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  • Writer's pictureDave Giddings

Testing for the first step - Shodan


Here goes, opening a can of worms (which quite frankly are less dramatic in real life) the test for Shodan - the first black belt grade.


To start and set expectations for this subject - no one does it the same. Each Bujinkan dojo will have there own standards and metre on what they want for a student to grade successfully for black belt. Which really doesn't help anyone to be honest - and any moderately competent google research will bring up the many issues with this non-standardised approach. It leads (understandably) to questions on effectiveness and practicality of the martial art. Add to the mix the number of 'ninja' arts that are on the internet and there is a bewilderment of standards.


This then leads to the obvious question, what are the standards here at this dojo for black belt - and importantly how does it hold up to the Bujinkan as a whole?

The first students to train from white all the way through to black belts are the ones who set the standard. But, the true test though isn't just on that one day, its over the weeks, months and years of training. The commitment to attend every session, to train at home, to develop solid fundamental skills (kihon), to be able to show flow (nagare) and variations on the principles of that kihon (henka).


This naturally means on the day of testing they need to be able to demonstrate without prompting or instruction. Ukemi or rolling is first looked at, including no handed and with weapons. Then those fundamental kata (kihon happo and sanshin no kata) to a high standard. As well as three variations on each kata. That should be a given, but there's more to it.


I have stated before that at this dojo we teach weapons alongside taijutsu to have a balanced development of skills. It would only be natural therefore to test the fundamental skills with some of the core weapons in the Bujinkan. But which ones are those? As you can see its getting less straightforward.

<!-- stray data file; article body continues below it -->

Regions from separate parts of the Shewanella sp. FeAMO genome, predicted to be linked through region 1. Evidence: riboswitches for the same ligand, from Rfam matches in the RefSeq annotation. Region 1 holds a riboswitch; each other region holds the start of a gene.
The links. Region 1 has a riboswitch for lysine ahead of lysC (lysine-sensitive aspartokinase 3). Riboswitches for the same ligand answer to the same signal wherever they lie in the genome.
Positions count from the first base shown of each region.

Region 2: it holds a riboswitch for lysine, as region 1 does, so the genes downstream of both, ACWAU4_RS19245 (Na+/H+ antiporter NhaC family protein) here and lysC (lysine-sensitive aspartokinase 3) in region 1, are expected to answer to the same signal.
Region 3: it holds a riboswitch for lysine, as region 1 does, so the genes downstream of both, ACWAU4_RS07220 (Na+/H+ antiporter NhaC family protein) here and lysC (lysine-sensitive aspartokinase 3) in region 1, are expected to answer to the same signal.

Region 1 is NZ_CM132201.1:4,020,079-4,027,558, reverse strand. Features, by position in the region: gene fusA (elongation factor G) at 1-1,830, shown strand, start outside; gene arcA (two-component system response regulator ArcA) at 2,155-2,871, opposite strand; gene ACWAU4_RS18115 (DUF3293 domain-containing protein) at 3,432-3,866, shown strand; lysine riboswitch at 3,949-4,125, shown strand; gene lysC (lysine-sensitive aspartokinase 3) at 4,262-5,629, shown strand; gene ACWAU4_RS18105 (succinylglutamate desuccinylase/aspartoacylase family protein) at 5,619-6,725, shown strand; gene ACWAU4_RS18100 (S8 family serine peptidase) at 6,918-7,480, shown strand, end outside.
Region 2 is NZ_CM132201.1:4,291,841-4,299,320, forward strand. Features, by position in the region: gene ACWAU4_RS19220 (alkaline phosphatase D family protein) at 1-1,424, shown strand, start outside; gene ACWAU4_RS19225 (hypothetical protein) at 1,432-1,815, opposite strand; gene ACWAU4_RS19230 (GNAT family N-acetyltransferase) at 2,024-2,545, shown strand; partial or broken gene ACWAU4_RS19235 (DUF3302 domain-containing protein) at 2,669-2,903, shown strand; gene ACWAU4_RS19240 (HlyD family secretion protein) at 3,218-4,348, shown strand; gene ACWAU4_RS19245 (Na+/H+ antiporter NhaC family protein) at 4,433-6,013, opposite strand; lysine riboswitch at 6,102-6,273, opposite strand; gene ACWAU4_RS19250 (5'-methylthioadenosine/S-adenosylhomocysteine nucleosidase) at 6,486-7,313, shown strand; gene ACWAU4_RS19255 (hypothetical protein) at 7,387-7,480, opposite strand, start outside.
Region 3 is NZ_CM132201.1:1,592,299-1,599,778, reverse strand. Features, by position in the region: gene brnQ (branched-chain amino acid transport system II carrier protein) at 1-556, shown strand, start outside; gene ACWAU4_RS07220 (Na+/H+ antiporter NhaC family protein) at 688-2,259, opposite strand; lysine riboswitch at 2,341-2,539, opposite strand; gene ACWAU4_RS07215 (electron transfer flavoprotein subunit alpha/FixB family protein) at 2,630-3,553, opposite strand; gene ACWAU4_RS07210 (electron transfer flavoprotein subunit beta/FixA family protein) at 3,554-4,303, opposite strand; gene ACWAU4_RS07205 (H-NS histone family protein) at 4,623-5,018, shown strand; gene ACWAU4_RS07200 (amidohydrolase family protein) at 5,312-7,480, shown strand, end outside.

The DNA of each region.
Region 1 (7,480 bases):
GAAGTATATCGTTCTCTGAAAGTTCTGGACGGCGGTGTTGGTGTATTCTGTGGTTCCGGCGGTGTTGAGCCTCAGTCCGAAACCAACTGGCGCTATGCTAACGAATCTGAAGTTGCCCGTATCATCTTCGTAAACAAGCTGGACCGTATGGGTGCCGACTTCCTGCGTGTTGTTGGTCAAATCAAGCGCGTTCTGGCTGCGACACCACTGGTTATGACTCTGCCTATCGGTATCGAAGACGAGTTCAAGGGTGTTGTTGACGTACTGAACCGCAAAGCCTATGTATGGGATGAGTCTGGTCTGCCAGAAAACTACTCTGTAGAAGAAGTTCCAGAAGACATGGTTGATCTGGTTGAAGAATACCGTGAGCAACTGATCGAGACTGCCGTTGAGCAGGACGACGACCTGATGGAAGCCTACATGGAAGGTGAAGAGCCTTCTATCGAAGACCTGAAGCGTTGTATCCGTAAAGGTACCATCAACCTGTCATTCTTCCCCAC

Here at this dojo the core weapons are divided into short (close range) medium, and long weapons. So from this we get tanto, hanbo, sword and bo staff. The fundamental skills - well simply start with kamae, then some techniques.

For tanto we look at Ken nagare (with variations) and three defences to a tanto at the neck, for sword and bo staff we look at Goho no kata, as well as Bo furi itself. With hanbo we take the first three techniques from Hatsumi sensei book on stick fighting - Tskui iri, Koshi ori and Ganseki otori.


Finally we finish with randori. In this the grading student stands in the middle of how ever many training partners are there, and then they attack individually. The attack is prescribed - punch at head or stomach height, kick, grab, grab and punch, punch and kick, twin lapel grab and rear body hug. The attacks are made with intent, the grading student must apply the techniques effectively and show good kamae and balance. Oh, and each attack must be dealt with in a different manner. So if there are 6 uke around the grading student there needs to be six different responses to the same attack.


This whole process can take over three hours, depending on any sneaky extras thrown into the test - which does happen. The end result should be a Shodan that can go to any Bujinkan dojo and train with no qualms about the standard of their grade and how they will be viewed by their peers.


Again, this what we do here at Bujinkan Newbury Dojo. It does not mean it is the only path to shodan, every dojo has its own requirements, but this is ours.

And remember its not a black belt, its a dirty white belt...


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